The International Panel on Climate Change also flags aviation as particularly troublesome. Fuel use in this sector currently corresponds to 2-3% of the total fossil fuels used worldwide. Of this total, the majority (> 80%) is used by civil aviation. By comparison, the whole transportation sector currently accounts for 20-25% of all fossil fuel consumption. Thus, the aviation sector consumes 13% of the fossil fuel used in transportation; it is the second biggest sector after road transportation, which consumes 80%.
Hannah’s Question – How much funding goes towards solving Global Warming?
In short Hannah, not enough! Britain allegedly spends over £545 million annually on policies that tackle climate change. The figure of £545 million includes energy research and development, contributions to EU research programmes, national research councils and government department research spend, Warm Front and organisations (Carbon Trust and Energy Savings Trust) that help businesses and households be more efficient in their use of energy. The British Government also spend £570 million per annum on flooding and coastal defences each year, some of which will clearly be in response to pressures arising from the need to adapt to climate change.
The Bureau of Oceans and International Environmental and Scientific Affairs reports the United States leads the world in climate change research and has spent over US$20 billion on climate and global change research since 1990.
A smaller country like Australia, has allocated around US$2.3 billion to climate change strategies (over a number of years). But you know what? Australians spent over US$25 billion at Christmas in 2006!
It is not just about what governments are spending, but the policy directions that countries are taking. Leaders of our respective countries need to take climate change seriously, introducing strong policy to encourage the uptake of renewable energy and discourage the use of fossil fuels, along with a whole host of other supportive policies. If we don’t take action (as the economist Nicholas Stern points out) climate change will cost us way more than anything we are currently spending.
Jonah’s Question – Has Chad made resolutions for global warming?
Jonah, I will provide a bit of background on Chad as some may not appreciate the context in which you ask this question. At the 2006 UN Conference in Nairobi it became apparent that Africa is the continent most vulnerable to climate change, although it does not contribute significantly to greenhouse gas emissions. Climate change is already a hard reality for Chad as it is for people in Somalia, Kenya, Ethiopia and the Sudan. Between 25 and 40 percent of Africa’s natural habitats could be lost by 2085, and rising sea levels are likely to destroy an estimated 30 percent of Africa’s coastal infrastructure. Much of the fighting in Chad (and Darfur) is over water resources, which unfortunately we are likely to see much more of in the years ahead. Lake Chad in 1960 covered 45,000 square kilometres (about 17,000 square miles), and by June in 2002 it had reduced to 550 square kilometres (about 200 square miles). Once there were fish over two meters in length (seven or eight feet long), supporting hundreds of fisherman, now they are all tiny tiddlers and the industry is a thing of the past. In Chad (like many regions in Africa), climate change will contribute to biodiversity loss, increases in droughts, decreases in food production and changes to natural ecosystems.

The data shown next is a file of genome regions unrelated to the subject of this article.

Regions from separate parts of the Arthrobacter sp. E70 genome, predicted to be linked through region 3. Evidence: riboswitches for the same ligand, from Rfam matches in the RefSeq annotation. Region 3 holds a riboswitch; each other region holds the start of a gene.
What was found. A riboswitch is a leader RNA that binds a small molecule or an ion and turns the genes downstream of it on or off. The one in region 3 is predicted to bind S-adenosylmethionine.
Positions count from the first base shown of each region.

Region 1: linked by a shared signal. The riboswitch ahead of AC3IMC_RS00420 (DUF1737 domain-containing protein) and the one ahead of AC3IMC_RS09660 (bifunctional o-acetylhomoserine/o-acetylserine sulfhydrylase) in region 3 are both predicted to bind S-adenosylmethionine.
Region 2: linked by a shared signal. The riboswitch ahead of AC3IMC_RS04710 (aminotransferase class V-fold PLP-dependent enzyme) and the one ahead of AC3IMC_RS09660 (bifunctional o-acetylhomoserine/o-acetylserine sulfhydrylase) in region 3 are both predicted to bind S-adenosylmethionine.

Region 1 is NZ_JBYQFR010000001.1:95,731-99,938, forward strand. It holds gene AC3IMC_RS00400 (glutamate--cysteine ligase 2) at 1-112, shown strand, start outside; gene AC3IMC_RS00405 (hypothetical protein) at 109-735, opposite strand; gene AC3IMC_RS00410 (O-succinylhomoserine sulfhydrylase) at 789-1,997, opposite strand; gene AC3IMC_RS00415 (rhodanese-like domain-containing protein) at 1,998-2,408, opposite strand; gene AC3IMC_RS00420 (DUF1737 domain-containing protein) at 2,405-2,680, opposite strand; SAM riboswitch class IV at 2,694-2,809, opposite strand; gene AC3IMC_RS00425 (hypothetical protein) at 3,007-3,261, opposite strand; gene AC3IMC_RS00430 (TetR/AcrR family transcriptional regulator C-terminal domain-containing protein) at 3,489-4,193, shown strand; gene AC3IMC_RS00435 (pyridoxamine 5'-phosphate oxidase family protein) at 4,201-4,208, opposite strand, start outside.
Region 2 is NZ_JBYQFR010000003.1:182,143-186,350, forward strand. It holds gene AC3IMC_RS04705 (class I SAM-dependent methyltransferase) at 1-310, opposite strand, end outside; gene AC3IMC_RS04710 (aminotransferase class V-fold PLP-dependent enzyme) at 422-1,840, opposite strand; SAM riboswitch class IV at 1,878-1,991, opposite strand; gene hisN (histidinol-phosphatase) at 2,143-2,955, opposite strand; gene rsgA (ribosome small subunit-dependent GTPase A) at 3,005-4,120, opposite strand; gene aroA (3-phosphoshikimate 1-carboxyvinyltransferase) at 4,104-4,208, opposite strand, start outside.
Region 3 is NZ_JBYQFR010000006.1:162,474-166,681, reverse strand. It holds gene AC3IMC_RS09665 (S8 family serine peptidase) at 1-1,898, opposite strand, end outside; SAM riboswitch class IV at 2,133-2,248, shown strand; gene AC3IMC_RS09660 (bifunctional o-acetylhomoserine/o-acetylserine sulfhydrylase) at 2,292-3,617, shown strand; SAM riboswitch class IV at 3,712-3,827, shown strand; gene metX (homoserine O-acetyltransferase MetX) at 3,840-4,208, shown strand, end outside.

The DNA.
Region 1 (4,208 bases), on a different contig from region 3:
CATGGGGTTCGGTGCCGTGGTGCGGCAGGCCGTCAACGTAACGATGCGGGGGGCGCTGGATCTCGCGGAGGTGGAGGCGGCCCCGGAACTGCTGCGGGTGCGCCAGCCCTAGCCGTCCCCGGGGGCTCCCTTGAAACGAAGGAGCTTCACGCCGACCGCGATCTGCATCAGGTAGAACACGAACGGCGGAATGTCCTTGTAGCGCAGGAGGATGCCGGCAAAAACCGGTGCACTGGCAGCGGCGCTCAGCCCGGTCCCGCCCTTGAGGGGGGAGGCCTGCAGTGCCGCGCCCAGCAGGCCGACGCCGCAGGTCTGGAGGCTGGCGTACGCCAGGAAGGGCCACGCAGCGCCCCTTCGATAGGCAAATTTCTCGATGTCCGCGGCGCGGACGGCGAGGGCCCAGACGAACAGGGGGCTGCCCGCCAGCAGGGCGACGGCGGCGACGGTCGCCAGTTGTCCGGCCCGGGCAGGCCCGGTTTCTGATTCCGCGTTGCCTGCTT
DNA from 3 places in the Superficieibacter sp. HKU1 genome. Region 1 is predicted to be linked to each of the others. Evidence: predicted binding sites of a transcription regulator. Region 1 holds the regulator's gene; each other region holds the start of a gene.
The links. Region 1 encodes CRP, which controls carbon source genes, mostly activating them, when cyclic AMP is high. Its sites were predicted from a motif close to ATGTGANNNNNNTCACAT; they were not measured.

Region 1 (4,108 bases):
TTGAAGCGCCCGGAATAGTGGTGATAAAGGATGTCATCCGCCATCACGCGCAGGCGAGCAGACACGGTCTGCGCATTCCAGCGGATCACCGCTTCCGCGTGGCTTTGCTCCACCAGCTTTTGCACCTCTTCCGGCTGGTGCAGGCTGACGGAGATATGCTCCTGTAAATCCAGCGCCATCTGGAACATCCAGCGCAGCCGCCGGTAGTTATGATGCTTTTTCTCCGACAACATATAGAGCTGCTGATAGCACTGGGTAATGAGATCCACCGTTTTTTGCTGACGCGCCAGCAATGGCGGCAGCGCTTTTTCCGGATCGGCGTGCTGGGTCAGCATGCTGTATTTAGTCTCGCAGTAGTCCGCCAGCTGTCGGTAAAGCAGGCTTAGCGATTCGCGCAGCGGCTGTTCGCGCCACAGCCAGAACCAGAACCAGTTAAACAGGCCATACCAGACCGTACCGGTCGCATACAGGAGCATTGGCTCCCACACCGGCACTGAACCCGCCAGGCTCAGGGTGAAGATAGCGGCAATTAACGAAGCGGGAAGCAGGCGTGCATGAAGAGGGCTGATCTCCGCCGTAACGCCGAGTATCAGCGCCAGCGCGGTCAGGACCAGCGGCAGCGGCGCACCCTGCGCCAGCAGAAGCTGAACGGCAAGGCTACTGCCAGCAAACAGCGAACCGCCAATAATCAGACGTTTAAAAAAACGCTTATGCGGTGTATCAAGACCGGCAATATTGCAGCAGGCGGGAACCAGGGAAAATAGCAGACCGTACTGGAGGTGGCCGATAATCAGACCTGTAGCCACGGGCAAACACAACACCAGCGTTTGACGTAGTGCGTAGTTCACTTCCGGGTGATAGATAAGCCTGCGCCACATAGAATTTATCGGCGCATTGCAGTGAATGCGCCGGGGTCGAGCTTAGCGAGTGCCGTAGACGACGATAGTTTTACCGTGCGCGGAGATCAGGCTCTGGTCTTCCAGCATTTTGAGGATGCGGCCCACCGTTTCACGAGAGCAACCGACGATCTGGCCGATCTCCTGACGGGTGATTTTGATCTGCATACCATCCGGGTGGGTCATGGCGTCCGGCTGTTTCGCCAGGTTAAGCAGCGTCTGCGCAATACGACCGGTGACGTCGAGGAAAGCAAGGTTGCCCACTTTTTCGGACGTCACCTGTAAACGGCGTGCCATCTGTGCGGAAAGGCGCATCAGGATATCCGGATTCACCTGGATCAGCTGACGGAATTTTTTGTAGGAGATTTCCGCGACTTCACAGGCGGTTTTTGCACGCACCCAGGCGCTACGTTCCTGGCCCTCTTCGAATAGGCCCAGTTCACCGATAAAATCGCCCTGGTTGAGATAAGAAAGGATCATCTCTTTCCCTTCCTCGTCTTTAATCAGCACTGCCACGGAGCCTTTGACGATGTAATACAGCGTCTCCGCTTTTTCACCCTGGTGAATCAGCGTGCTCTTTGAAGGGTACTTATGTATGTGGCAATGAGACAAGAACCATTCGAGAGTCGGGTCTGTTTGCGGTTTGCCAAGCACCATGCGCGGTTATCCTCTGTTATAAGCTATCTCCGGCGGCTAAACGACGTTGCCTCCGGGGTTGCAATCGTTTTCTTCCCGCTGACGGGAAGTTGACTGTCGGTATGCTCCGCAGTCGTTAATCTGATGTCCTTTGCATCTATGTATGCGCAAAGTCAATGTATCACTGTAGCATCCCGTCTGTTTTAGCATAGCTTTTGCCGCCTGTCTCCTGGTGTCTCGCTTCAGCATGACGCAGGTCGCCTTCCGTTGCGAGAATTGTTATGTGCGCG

The United Nations reports that, “African governments work through a number of regional and global institutions to strengthen their response to climate change. They coordinate their regional positions and national policies on climate change through the African Ministerial Conference on the Environment (AMCEN), whose secretariat is provided by the Nairobi-based UN Environment Programme. Another important regional forum is the New Partnership for Africa’s Development (NEPAD), which promotes projects and action plans relevant to climate change. At the global level, African countries can tap a variety of funds and institutions for support, including the Special Climate Change Fund and the Least Developed Country Fund created under the United Nations Framework Convention on Climate Change (UNFCCC), the Adaptation Fund under the Kyoto Protocol, the Global Environment Facility, the World Bank, and other UN and intergovernmental organizations and programmes. African countries can also participate in the Clean Development Mechanism (CDM), an innovative market-based instrument of the Kyoto Protocol that finances sustainable development projects in developing countries, which reduce greenhouse gas emissions.”
Annette’s Q – Can we stop Global Warming?
Annette, this is a big question! Frankly, we really don’t think global warming can be ‘stopped’, but we can reduce carbon emissions that are contributing to the greenhouse effect which in turn is increasing global temperatures. So whilst we cannot stop global warming altogether, we can slow it down, giving us some time to adapt and change the way we live. The real issue is the rate at which the globe is warming, and this gives us so little time to act. Rapid climate change poses immense challenges for adaptation, and carries with it greater risks of damages than would lesser levels and slower rates of change. Remember this is a huge problem, but you can be part of the solution by reducing carbon dioxide emissions. Download the free eBook “What You Can Do" which gives practical and easy steps to cut down on carbon dioxide emissions in your own home. Talk to your friends and family, and give them a copy of the book.